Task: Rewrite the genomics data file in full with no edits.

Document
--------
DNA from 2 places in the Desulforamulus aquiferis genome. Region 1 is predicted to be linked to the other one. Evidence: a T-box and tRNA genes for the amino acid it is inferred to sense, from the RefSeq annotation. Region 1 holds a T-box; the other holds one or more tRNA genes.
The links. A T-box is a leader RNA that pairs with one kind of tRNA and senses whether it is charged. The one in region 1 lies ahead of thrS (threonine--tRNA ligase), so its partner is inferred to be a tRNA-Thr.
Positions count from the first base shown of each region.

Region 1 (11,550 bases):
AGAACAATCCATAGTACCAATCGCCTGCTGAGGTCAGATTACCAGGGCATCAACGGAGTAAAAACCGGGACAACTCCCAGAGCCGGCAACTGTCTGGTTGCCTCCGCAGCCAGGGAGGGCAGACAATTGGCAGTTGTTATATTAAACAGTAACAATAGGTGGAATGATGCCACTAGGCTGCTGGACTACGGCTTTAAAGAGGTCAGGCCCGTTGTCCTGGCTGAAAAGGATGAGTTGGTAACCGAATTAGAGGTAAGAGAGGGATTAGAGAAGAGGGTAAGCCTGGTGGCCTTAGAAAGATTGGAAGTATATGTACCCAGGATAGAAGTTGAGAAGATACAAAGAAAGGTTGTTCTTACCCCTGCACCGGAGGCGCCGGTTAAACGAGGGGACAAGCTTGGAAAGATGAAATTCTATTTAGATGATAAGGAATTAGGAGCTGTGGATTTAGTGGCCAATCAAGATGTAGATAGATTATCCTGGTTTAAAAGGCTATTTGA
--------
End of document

DNA from 2 places in the Desulforamulus aquiferis genome. Region 1 is predicted to be linked to the other one. Evidence: a T-box and tRNA genes for the amino acid it is inferred to sense, from the RefSeq annotation. Region 1 holds a T-box; the other holds one or more tRNA genes.
The links. A T-box is a leader RNA that pairs with one kind of tRNA and senses whether it is charged. The one in region 1 lies ahead of thrS (threonine--tRNA ligase), so its partner is inferred to be a tRNA-Thr.
Positions count from the first base shown of each region.

Region 1 (11,550 bases):
AGAACAATCCATAGTACCAATCGCCTGCTGAGGTCAGATTACCAGGGCATCAACGGAGTAAAAACCGGGACAACTCCCAGAGCCGGCAACTGTCTGGTTGCCTCCGCAGCCAGGGAGGGCAGACAATTGGCAGTTGTTATATTAAACAGTAACAATAGGTGGAATGATGCCACTAGGCTGCTGGACTACGGCTTTAAAGAGGTCAGGCCCGTTGTCCTGGCTGAAAAGGATGAGTTGGTAACCGAATTAGAGGTAAGAGAGGGATTAGAGAAGAGGGTAAGCCTGGTGGCCTTAGAAAGATTGGAAGTATATGTACCCAGGATAGAAGTTGAGAAGATACAAAGAAAGGTTGTTCTTACCCCTGCACCGGAGGCGCCGGTTAAACGAGGGGACAAGCTTGGAAAGATGAAATTCTATTTAGATGATAAGGAATTAGGAGCTGTGGATTTAGTGGCCAATCAAGATGTAGATAGATTATCCTGGTTTAAAAGGCTATTTGA